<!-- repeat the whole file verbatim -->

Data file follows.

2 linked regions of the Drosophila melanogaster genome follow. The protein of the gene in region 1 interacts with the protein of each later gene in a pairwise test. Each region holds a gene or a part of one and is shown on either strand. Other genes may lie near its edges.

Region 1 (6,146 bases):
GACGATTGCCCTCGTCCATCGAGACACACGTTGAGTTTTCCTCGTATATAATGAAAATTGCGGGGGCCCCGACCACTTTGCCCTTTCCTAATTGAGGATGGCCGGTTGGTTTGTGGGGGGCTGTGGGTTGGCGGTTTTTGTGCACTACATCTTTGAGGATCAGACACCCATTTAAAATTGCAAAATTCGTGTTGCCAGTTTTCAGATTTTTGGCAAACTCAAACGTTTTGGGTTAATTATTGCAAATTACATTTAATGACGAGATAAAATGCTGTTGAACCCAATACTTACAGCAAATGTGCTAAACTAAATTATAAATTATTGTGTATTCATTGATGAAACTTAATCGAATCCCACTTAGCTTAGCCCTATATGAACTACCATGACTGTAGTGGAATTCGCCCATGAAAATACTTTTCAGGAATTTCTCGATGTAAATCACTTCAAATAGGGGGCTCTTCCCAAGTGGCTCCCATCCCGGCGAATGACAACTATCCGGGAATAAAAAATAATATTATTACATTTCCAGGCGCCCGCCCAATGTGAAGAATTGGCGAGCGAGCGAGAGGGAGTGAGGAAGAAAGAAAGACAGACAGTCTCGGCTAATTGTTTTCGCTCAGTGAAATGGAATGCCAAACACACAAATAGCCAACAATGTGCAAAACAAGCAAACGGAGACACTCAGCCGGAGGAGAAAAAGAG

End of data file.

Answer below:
2 linked regions of the Drosophila melanogaster genome follow. The protein of the gene in region 1 interacts with the protein of each later gene in a pairwise test. Each region holds a gene or a part of one and is shown on either strand. Other genes may lie near its edges.

Region 1 (6,146 bases):
GACGATTGCCCTCGTCCATCGAGACACACGTTGAGTTTTCCTCGTATATAATGAAAATTGCGGGGGCCCCGACCACTTTGCCCTTTCCTAATTGAGGATGGCCGGTTGGTTTGTGGGGGGCTGTGGGTTGGCGGTTTTTGTGCACTACATCTTTGAGGATCAGACACCCATTTAAAATTGCAAAATTCGTGTTGCCAGTTTTCAGATTTTTGGCAAACTCAAACGTTTTGGGTTAATTATTGCAAATTACATTTAATGACGAGATAAAATGCTGTTGAACCCAATACTTACAGCAAATGTGCTAAACTAAATTATAAATTATTGTGTATTCATTGATGAAACTTAATCGAATCCCACTTAGCTTAGCCCTATATGAACTACCATGACTGTAGTGGAATTCGCCCATGAAAATACTTTTCAGGAATTTCTCGATGTAAATCACTTCAAATAGGGGGCTCTTCCCAAGTGGCTCCCATCCCGGCGAATGACAACTATCCGGGAATAAAAAATAATATTATTACATTTCCAGGCGCCCGCCCAATGTGAAGAATTGGCGAGCGAGCGAGAGGGAGTGAGGAAGAAAGAAAGACAGACAGTCTCGGCTAATTGTTTTCGCTCAGTGAAATGGAATGCCAAACACACAAATAGCCAACAATGTGCAAAACAAGCAAACGGAGACACTCAGCCGGAGGAGAAAAAGAG